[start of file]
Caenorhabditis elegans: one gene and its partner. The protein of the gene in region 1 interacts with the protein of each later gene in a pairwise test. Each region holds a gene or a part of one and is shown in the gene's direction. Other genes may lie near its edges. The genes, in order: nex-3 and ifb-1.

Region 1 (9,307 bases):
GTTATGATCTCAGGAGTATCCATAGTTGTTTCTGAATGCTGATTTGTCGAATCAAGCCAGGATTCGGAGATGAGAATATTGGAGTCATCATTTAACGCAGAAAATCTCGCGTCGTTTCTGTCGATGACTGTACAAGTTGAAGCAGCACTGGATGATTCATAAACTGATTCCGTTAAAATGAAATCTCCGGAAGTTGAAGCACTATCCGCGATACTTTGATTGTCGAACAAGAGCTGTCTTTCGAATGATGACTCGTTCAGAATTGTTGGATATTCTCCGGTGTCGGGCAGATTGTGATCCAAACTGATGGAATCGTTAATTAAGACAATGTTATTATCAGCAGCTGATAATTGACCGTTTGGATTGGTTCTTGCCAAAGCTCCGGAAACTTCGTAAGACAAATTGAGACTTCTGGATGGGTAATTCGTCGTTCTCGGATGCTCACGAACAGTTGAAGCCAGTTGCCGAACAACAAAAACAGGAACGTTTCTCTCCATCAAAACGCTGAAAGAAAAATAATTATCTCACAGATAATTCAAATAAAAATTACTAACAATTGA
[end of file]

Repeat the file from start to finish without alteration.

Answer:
Caenorhabditis elegans: one gene and its partner. The protein of the gene in region 1 interacts with the protein of each later gene in a pairwise test. Each region holds a gene or a part of one and is shown in the gene's direction. Other genes may lie near its edges. The genes, in order: nex-3 and ifb-1.

Region 1 (9,307 bases):
GTTATGATCTCAGGAGTATCCATAGTTGTTTCTGAATGCTGATTTGTCGAATCAAGCCAGGATTCGGAGATGAGAATATTGGAGTCATCATTTAACGCAGAAAATCTCGCGTCGTTTCTGTCGATGACTGTACAAGTTGAAGCAGCACTGGATGATTCATAAACTGATTCCGTTAAAATGAAATCTCCGGAAGTTGAAGCACTATCCGCGATACTTTGATTGTCGAACAAGAGCTGTCTTTCGAATGATGACTCGTTCAGAATTGTTGGATATTCTCCGGTGTCGGGCAGATTGTGATCCAAACTGATGGAATCGTTAATTAAGACAATGTTATTATCAGCAGCTGATAATTGACCGTTTGGATTGGTTCTTGCCAAAGCTCCGGAAACTTCGTAAGACAAATTGAGACTTCTGGATGGGTAATTCGTCGTTCTCGGATGCTCACGAACAGTTGAAGCCAGTTGCCGAACAACAAAAACAGGAACGTTTCTCTCCATCAAAACGCTGAAAGAAAAATAATTATCTCACAGATAATTCAAATAAAAATTACTAACAATTGA